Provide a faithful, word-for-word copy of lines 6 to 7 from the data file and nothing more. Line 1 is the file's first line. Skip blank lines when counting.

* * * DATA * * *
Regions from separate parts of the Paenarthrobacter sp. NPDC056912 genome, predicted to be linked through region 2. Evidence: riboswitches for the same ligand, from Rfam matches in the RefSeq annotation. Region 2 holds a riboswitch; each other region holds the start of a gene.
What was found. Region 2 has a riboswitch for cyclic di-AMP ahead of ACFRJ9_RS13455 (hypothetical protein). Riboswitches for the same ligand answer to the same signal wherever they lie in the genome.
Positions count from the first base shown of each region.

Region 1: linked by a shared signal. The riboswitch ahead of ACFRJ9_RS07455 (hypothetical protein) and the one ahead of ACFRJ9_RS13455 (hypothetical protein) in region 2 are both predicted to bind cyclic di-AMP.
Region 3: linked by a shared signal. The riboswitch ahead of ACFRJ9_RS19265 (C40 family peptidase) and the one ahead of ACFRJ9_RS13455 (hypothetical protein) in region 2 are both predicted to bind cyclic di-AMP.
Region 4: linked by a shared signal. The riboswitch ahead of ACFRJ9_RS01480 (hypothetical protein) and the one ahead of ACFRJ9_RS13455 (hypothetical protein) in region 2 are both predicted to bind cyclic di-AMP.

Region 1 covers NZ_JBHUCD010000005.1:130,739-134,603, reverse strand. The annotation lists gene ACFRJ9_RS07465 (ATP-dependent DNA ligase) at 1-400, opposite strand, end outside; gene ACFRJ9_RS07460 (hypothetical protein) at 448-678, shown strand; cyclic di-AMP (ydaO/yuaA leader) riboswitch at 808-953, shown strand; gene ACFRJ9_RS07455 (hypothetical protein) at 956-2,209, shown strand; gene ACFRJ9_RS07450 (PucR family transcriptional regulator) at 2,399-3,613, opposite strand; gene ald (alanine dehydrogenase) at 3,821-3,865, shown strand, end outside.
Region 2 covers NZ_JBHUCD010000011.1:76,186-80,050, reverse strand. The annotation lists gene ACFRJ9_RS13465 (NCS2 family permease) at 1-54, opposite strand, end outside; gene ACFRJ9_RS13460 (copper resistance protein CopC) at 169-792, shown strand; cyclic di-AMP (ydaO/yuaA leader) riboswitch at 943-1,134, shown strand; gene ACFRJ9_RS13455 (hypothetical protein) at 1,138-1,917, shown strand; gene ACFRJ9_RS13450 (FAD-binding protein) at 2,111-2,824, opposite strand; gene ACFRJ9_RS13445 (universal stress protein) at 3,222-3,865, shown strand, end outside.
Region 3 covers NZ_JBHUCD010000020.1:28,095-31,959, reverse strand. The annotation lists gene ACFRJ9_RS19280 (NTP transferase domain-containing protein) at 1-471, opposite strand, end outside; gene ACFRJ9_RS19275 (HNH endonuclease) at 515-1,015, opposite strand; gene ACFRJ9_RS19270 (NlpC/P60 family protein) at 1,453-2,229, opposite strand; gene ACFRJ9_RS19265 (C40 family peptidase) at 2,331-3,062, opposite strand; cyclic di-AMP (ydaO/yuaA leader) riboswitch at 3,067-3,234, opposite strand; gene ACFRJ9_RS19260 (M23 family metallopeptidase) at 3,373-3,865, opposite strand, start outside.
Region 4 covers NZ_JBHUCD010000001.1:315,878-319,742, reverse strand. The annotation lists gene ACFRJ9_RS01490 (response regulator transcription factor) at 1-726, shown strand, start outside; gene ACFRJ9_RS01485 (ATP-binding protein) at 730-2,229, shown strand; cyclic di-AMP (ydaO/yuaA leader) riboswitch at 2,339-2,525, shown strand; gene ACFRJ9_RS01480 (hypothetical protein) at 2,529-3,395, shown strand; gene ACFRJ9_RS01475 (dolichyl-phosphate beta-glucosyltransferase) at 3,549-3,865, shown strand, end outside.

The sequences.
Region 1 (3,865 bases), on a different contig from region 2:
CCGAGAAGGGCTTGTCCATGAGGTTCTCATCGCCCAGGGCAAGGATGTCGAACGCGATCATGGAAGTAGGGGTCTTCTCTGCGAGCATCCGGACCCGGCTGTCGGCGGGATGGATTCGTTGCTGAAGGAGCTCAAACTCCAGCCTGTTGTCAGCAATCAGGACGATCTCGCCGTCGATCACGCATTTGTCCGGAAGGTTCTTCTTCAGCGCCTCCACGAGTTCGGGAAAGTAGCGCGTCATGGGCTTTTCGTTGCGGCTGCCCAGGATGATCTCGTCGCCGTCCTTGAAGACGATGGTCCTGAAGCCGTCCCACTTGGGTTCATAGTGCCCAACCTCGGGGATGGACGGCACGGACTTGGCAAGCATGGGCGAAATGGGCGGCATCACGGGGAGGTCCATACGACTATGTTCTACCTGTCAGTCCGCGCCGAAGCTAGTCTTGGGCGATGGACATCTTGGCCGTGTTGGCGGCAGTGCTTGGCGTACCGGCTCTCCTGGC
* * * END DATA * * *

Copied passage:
Region 4: linked by a shared signal. The riboswitch ahead of ACFRJ9_RS01480 (hypothetical protein) and the one ahead of ACFRJ9_RS13455 (hypothetical protein) in region 2 are both predicted to bind cyclic di-AMP.

Region 1 covers NZ_JBHUCD010000005.1:130,739-134,603, reverse strand. The annotation lists gene ACFRJ9_RS07465 (ATP-dependent DNA ligase) at 1-400, opposite strand, end outside; gene ACFRJ9_RS07460 (hypothetical protein) at 448-678, shown strand; cyclic di-AMP (ydaO/yuaA leader) riboswitch at 808-953, shown strand; gene ACFRJ9_RS07455 (hypothetical protein) at 956-2,209, shown strand; gene ACFRJ9_RS07450 (PucR family transcriptional regulator) at 2,399-3,613, opposite strand; gene ald (alanine dehydrogenase) at 3,821-3,865, shown strand, end outside.